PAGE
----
A Sanskrit grammatical problem which has perplexed scholars since the 5th Century BC has been solved by a University of Cambridge PhD student.
Rishi Rajpopat, 27, decoded a rule taught by Panini, a master of the ancient Sanskrit language who lived around 2,500 years ago.
Sanskrit is mostly spoken in India by an estimated 25,000 people, the university said.
Mr Rajpopat said he had "a eureka moment in Cambridge" after spending nine months "getting nowhere".
"I closed the books for a month and just enjoyed the summer - swimming, cycling, cooking, praying and meditating," he said.
"Then, begrudgingly I went back to work, and, within minutes, as I turned the pages, these patterns starting emerging, and it all started to make sense."
He said he "would spend hours in the library including in the middle of the night", but still needed to work for another two-and-a-half years on the problem.
Sanskrit, although not widely spoken, is the sacred language of Hinduism and has been used in India's science, philosophy, poetry and other secular literature over the centuries.
Panini's grammar, known as the Astadhyayi, relied on a system that functioned like an algorithm to turn the base and suffix of a word into grammatically correct words and sentences.
However, two or more of Panini's rules often apply simultaneously, resulting in conflicts.
Panini taught a "metarule", which is traditionally interpreted by scholars as meaning "in the event of a conflict between two rules of equal strength, the rule that comes later in the grammar's serial order wins".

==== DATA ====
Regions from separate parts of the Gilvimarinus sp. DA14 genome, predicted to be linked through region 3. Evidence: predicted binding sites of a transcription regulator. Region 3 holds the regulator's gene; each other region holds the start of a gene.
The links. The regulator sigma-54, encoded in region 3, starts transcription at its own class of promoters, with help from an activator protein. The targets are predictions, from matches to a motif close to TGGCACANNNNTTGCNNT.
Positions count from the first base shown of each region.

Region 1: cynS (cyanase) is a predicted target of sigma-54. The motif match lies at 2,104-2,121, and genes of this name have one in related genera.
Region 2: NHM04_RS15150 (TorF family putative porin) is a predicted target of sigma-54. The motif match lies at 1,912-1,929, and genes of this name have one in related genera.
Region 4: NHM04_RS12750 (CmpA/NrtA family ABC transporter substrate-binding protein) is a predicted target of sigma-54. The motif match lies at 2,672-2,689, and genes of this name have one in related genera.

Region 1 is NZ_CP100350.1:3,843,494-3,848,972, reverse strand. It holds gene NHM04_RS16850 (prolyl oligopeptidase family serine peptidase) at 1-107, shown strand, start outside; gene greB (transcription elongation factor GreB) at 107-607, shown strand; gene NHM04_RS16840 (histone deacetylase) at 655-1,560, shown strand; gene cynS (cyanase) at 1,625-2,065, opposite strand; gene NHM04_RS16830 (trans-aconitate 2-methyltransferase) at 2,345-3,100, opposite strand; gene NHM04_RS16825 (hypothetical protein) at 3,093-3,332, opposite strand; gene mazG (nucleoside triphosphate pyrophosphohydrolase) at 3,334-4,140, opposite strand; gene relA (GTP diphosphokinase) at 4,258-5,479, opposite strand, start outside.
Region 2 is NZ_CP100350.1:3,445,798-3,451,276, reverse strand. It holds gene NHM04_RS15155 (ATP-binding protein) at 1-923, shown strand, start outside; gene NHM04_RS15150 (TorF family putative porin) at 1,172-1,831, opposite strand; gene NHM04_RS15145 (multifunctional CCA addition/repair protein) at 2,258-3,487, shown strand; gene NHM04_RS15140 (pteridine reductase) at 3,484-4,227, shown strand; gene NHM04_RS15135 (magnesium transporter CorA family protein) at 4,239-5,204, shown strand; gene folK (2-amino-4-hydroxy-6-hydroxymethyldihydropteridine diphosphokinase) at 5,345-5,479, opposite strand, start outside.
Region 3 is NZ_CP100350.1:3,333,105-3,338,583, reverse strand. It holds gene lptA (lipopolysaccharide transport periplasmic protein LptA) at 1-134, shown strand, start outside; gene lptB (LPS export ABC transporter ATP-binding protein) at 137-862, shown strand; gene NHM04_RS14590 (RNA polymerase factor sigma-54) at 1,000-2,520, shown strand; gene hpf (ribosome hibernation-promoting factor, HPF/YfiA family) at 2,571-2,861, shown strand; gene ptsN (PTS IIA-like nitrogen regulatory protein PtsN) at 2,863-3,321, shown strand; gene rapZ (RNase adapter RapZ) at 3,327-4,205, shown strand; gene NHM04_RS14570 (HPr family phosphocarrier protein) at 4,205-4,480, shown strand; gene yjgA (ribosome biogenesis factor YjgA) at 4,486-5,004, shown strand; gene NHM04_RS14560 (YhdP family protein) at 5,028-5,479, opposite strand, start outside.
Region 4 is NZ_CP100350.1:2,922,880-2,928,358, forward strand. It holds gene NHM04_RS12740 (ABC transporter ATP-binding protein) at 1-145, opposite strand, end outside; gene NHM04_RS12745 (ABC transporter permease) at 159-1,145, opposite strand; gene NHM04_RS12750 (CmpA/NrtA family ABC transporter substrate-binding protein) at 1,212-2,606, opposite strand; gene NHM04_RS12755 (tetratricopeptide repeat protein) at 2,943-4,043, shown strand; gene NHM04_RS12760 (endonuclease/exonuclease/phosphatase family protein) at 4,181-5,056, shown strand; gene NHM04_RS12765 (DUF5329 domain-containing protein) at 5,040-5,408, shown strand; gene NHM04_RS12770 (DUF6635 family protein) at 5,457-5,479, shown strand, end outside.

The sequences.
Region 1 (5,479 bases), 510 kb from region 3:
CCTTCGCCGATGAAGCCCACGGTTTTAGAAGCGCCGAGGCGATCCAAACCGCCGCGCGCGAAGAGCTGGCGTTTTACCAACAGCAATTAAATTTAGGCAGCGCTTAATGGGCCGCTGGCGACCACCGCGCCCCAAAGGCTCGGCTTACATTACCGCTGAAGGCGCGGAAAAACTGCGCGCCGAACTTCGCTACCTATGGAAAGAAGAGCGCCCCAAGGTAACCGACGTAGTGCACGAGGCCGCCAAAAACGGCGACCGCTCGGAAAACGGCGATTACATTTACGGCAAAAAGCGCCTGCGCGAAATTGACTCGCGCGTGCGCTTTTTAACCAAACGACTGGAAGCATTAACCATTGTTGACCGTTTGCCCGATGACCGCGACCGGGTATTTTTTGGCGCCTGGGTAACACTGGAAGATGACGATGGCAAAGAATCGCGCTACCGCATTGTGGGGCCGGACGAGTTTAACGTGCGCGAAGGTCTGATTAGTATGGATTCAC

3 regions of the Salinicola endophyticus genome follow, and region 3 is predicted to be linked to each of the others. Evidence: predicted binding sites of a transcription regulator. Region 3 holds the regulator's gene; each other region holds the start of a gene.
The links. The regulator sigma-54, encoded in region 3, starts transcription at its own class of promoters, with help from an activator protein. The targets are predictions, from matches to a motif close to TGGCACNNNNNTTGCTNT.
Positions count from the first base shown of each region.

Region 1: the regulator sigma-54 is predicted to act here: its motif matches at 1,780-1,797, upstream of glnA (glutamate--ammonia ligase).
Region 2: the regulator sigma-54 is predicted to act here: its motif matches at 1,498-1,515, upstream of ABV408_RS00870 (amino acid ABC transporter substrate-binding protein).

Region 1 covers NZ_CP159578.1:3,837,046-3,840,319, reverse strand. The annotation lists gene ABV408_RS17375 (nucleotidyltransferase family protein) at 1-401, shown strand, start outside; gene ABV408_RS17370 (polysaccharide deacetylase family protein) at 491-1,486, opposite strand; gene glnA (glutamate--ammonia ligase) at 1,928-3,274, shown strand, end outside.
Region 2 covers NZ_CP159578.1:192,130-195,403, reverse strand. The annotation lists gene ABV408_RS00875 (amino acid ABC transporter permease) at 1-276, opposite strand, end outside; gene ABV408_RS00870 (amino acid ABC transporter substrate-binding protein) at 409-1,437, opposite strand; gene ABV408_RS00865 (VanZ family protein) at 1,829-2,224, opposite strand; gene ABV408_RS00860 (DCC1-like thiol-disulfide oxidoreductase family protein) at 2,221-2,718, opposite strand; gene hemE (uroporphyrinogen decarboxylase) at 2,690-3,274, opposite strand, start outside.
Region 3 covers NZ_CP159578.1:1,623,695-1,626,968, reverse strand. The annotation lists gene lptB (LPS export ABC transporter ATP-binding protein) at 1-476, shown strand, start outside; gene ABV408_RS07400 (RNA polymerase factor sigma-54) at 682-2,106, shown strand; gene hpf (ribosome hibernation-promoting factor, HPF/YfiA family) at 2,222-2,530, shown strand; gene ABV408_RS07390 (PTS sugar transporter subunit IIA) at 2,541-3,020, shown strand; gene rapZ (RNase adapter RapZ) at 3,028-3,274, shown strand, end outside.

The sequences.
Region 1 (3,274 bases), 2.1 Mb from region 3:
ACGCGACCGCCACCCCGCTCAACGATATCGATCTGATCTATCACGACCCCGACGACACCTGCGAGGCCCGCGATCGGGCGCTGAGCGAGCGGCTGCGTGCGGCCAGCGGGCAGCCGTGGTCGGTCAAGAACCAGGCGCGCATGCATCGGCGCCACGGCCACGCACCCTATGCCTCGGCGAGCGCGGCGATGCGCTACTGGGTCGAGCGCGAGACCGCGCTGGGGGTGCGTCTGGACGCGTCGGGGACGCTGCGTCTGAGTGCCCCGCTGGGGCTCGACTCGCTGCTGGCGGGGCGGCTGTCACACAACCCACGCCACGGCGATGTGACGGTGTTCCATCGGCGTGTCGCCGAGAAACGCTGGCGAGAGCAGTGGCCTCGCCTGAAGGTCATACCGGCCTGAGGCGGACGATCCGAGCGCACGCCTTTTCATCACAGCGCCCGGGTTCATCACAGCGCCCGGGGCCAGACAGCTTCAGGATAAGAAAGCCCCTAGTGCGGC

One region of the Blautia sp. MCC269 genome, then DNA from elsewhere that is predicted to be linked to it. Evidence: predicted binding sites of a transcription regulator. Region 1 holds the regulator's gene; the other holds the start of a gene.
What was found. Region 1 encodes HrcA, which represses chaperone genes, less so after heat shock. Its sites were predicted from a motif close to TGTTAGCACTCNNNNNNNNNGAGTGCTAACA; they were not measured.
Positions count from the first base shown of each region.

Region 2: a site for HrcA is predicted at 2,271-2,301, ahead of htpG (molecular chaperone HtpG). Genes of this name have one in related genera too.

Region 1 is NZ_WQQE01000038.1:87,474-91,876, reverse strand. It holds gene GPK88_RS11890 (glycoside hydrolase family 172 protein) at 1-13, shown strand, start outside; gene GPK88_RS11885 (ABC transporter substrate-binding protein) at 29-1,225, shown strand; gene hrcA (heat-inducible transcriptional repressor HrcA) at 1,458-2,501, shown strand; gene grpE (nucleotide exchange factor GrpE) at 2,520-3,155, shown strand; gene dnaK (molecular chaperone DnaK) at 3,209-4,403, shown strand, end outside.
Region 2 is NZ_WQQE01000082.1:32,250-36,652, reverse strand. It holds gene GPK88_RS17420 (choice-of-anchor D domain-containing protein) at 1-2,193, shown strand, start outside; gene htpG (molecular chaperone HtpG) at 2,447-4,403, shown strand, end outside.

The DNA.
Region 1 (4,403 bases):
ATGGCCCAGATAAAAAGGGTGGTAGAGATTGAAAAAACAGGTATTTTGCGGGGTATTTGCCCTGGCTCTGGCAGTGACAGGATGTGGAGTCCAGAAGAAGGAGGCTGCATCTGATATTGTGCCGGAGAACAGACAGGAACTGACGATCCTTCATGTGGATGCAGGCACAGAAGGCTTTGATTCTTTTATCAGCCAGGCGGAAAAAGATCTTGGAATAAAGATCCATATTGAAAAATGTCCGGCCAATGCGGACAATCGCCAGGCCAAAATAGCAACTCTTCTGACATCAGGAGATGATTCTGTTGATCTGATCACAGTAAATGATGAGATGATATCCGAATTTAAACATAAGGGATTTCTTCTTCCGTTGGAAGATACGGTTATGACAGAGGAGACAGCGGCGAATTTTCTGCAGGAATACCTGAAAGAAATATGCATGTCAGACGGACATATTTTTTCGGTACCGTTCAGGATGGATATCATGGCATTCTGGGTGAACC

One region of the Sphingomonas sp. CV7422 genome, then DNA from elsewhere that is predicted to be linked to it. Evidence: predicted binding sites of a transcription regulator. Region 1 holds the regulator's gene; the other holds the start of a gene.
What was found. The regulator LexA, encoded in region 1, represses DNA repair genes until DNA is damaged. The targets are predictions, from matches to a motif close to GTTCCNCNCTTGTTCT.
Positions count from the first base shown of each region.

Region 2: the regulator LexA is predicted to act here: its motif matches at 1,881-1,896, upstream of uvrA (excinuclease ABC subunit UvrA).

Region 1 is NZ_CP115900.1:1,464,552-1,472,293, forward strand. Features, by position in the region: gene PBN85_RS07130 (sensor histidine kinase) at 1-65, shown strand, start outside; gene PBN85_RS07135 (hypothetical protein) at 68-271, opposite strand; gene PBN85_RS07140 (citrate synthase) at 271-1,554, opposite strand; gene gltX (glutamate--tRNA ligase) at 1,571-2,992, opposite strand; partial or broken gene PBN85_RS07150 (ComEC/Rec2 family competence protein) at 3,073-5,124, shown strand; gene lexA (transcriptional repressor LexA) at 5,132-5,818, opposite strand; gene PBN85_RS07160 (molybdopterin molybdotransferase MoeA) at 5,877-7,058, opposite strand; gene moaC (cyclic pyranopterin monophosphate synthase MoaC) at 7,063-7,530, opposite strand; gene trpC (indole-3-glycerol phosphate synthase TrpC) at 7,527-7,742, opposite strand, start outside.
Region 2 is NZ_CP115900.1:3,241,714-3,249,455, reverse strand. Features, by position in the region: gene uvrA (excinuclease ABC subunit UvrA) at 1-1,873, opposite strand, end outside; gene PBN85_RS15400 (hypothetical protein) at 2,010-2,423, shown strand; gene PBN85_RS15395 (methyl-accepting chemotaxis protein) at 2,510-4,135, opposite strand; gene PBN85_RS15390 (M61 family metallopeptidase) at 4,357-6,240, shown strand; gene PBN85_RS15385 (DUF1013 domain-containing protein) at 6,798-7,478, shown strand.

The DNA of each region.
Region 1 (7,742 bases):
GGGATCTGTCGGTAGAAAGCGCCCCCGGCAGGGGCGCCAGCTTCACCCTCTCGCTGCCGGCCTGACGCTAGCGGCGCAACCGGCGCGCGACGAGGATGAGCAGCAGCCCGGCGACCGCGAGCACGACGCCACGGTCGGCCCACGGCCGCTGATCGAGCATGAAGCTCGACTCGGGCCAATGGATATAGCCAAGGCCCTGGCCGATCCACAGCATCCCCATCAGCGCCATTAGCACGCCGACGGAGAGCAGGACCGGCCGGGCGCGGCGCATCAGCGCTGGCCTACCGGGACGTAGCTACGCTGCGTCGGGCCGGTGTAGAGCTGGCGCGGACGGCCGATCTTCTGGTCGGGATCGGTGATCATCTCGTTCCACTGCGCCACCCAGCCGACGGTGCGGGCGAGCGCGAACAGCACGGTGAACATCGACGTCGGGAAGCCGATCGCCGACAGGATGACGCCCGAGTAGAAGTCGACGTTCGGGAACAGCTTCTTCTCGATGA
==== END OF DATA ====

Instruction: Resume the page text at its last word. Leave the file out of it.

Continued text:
However, this often led to grammatically incorrect results.
Mr Rajpopat rejected the traditional interpretation of the metarule. Instead, he argued that Panini meant that between rules applicable to the left and right sides of a word respectively, Panini wanted us to choose the rule applicable to the right side.
Employing this interpretation, he found the Panini's "language machine" produced grammatically correct words with almost no exceptions.
"I hope this discovery will infuse students in India with confidence, pride and hope that they too can achieve great things," said Mr Rajpopat, from India.
His supervisor at Cambridge, professor of Sanskrit Vincenzo Vergiani, said: "He has found an extraordinarily elegant solution to a problem which has perplexed scholars for centuries.
"This discovery will revolutionise the study of Sanskrit at a time when interest in the language is on the rise."